The tunnels at the Western Wall

Visiting the tunnels under the Western Wall in Jerusalem you pass through several civilizations and see the huge stones that Herod the Great used to build the Second Temple.

Photo: Berthold Werner
Visitors to the tunnels along the Western Wall can see layers of huge stones from the days of Herod the Great.

The Western Wall at the Temple Mount in Jerusalem is one of the most striking pieces of evidence from the days of the Second Temple. The western wall is almost half a kilometer long, but only 70 meters of it is visible today. The wall was originally 60 meters high, but today the highest point of the visible part is 40 meters above the bedrock of Jerusalem’s eastern hill – known as Mount Moriah. 

The prayer site at the Western Wall officially functions as a synagogue. The part of the Western Wall that is visible at the prayer site consists of 46 layers of stone. 29 of these layers are visible above ground and contain stones from later time periods. The remaining 17 layers are underground. At the prayer site, the wall reaches a height of 19 meters, while the original height of this section is estimated to be around 32 meters. 

Until the Six Day War in 1967, when Jerusalem was liberated, the Western Wall was not a place of prayer. There was only one narrow alley in the Muslim Mughrabi quarter, which was 28 meters long and only 3.6 meters wide. After the reunification of Jerusalem, the area was expanded. 

The Western Wall was originally built of 45 layers of stone, of which 28 are above ground and 17 rows are underground. The upper half of the Western Wall’s stone layer that rises above the prayer site is from Muslim restoration. The others are mostly 2,000 year old original stones. 

One of four supporting walls

Remains of four old gates can be found along the Western Wall. Some of these are named after scientists from the 19th century, such as Robinson’s Arch (found in 1838), Barclay’s Gate (found in 1854), the gate above Wilson’s Arch and Warren’s Gate. Barclay’s Gate and Warren’s Gate led into tunnels that led under the Temple Mount up to the level of the Temple.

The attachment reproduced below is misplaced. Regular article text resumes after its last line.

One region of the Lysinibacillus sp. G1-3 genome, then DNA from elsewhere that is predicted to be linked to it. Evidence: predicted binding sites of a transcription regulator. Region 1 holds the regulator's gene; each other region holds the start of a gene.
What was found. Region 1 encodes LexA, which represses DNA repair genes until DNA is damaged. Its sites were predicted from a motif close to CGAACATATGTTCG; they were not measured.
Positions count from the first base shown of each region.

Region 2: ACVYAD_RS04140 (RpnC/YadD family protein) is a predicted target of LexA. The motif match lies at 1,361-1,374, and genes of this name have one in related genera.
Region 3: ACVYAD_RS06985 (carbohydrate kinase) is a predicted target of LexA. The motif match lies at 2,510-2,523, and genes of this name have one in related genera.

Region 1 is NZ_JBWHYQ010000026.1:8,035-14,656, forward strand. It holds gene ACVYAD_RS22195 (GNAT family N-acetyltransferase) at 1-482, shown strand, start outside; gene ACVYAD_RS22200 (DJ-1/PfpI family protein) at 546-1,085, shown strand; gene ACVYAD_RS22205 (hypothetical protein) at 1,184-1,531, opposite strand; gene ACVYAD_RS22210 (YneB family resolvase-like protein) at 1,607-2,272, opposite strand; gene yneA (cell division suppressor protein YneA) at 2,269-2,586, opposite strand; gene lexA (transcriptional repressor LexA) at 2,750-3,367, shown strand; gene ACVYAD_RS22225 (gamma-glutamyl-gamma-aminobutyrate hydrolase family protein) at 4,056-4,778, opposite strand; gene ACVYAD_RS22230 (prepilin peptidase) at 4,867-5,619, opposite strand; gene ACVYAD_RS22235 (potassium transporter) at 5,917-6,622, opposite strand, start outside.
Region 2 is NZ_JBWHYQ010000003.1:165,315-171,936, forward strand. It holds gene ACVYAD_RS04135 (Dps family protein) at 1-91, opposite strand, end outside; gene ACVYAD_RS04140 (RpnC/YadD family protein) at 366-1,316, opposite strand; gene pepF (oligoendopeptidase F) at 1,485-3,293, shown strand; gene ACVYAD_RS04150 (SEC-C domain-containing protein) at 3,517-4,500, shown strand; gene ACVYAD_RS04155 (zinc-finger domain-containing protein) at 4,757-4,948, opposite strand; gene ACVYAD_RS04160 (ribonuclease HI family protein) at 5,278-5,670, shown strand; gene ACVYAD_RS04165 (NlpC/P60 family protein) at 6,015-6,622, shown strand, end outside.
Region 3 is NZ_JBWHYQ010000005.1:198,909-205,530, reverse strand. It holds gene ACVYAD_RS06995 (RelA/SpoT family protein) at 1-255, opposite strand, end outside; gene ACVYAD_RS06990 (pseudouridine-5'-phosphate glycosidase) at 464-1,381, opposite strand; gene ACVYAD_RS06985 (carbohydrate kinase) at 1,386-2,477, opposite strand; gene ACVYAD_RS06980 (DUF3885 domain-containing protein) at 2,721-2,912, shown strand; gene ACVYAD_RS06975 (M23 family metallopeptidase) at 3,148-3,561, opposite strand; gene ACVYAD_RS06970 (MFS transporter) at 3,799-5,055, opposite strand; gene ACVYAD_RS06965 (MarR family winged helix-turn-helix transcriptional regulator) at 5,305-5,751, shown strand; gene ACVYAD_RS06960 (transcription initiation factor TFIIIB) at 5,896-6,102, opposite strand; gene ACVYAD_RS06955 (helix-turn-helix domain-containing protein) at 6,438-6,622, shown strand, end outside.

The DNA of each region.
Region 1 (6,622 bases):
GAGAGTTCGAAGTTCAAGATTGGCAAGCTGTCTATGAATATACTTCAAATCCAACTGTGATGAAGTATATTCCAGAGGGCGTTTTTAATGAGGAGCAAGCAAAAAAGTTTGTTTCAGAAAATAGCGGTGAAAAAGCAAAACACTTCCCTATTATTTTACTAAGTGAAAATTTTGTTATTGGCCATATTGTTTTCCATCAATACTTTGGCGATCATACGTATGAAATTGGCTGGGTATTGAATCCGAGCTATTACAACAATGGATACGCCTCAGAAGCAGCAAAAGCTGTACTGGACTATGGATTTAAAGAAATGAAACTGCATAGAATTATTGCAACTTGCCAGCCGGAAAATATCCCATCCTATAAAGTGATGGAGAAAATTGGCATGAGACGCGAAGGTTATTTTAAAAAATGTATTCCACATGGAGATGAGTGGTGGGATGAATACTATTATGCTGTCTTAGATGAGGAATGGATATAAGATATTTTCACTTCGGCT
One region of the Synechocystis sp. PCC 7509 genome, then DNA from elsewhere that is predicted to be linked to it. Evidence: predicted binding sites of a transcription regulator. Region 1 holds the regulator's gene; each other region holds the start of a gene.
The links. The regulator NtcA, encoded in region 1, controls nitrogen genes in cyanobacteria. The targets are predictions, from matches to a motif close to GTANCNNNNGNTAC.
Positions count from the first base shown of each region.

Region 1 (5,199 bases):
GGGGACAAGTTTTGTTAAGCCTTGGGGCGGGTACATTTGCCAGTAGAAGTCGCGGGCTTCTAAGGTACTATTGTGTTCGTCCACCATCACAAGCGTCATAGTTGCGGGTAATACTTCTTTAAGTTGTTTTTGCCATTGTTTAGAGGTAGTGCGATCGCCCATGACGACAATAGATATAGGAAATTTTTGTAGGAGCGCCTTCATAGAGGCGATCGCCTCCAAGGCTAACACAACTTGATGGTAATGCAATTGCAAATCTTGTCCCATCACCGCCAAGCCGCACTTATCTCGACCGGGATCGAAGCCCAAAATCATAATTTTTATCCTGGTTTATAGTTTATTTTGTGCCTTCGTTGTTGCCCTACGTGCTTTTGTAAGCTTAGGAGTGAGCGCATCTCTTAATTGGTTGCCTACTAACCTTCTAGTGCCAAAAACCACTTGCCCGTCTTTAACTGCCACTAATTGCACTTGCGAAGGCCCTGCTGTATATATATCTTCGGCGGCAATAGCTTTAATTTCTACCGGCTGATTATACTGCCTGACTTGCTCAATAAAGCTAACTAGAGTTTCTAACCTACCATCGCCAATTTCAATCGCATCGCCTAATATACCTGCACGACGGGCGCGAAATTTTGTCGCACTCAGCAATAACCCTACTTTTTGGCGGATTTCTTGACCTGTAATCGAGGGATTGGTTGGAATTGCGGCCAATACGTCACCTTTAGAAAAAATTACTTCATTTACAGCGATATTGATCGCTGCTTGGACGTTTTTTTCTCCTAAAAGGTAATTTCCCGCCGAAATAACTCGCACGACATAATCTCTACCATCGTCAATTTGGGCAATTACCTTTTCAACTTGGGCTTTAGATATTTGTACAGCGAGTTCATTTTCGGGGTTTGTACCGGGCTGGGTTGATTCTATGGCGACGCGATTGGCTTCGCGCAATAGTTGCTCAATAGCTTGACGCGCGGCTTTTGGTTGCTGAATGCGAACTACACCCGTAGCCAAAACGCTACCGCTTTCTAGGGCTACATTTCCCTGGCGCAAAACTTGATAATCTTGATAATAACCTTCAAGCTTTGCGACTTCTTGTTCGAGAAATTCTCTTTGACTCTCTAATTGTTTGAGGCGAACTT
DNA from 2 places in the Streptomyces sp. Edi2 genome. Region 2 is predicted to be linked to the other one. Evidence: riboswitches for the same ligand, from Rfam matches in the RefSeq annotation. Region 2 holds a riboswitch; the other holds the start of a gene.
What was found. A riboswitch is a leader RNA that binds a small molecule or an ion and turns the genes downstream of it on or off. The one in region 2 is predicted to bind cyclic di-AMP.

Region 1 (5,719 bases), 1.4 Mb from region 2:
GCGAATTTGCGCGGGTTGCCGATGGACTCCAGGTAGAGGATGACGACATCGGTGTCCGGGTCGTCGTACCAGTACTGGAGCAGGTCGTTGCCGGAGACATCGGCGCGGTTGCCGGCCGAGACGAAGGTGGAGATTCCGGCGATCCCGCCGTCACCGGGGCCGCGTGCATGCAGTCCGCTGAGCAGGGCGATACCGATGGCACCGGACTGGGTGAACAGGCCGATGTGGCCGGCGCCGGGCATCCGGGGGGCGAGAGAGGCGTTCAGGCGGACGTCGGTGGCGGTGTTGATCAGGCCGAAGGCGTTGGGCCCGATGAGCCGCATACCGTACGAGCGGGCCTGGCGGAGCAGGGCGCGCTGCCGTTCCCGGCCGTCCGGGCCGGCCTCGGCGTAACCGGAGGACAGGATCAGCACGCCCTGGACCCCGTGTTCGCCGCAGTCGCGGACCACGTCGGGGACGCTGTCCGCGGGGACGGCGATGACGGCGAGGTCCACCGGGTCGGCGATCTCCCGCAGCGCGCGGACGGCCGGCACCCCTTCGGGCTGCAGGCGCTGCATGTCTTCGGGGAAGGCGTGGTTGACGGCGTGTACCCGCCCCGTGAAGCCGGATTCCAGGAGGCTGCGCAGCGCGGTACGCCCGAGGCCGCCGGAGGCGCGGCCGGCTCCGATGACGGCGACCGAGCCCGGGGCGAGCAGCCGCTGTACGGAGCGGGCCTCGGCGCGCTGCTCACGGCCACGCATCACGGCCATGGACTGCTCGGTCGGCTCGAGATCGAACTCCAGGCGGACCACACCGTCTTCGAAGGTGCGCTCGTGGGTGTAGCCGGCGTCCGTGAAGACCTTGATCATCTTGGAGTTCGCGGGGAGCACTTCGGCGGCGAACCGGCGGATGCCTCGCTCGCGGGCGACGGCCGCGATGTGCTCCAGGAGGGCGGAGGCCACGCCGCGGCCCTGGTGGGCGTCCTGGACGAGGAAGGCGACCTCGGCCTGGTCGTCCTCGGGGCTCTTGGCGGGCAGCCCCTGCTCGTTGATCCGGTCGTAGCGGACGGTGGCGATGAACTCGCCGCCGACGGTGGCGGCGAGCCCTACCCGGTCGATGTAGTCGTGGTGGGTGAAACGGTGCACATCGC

The Western Wall is one of the four supporting walls of the Temple Mount that remained intact after Jerusalem and the Second Temple were destroyed by the Romans. The wall facing west is the one closest to the place of the ‘holy of holies’, the holiest place in the temple for the Jewish people. 

During the time of the Second Temple, a trade street ran next to the wall, with shops offering goods to the many pilgrims who visited Jerusalem and the Temple three times a year. 

During the excavations 1968-1978, the southern part of the street was discovered under a pile of large crushed stones that the Roman soldiers had torn down from the top of the Temple Mount. These stones had caused damage to the street that can be seen today. 

Layers of huge rocks

Those who go into the tunnels along the Western Wall can see layers of huge stones from the days of Herod the Great. The stones of the Western Wall are the largest building stones found in Israel. The largest is 13.55 meters long, between 2.0 and 4.6 meters wide and 3.3 meters high. Its weight is estimated at several hundred tons.

Today there are six entrance gates at the Western Wall leading to the Temple Mount. These were built between the early Muslim period and the Ottoman period.

The Western Wall Tunnel follows the wall from the current prayer site to the wall’s northern end. Most of it goes under buildings in the Muslim quarters of the Old City of Jerusalem. The outdoor part of the Western Wall is about 60 meters long, while most of the original length of 488 meters is visible only underground. The tunnel is connected to several adjacent excavated underground spaces, many of which can be visited along the main tunnel.

In the year 19 BC King Herod undertook a project to double the area of the Temple Mount in Jerusalem by incorporating part of the hill in the northwest. To carry out this project, four retaining walls were built. The Temple Square plateau was then extended on top of these. The retaining walls and platform remained standing even after the temple was destroyed by the Romans in AD 70.

Since then, a large part of the area next to the walls has been built up. British researchers began excavating the Western Wall in the mid-1800s. After the Six-Day War, Israel began excavations that lasted almost twenty years and revealed many archaeological finds, such as streets, arches and masonry. “The Western Wall Heritage Foundation” ( is a government agency established in 1988 to develop and preserve the Western Wall and its tunnels.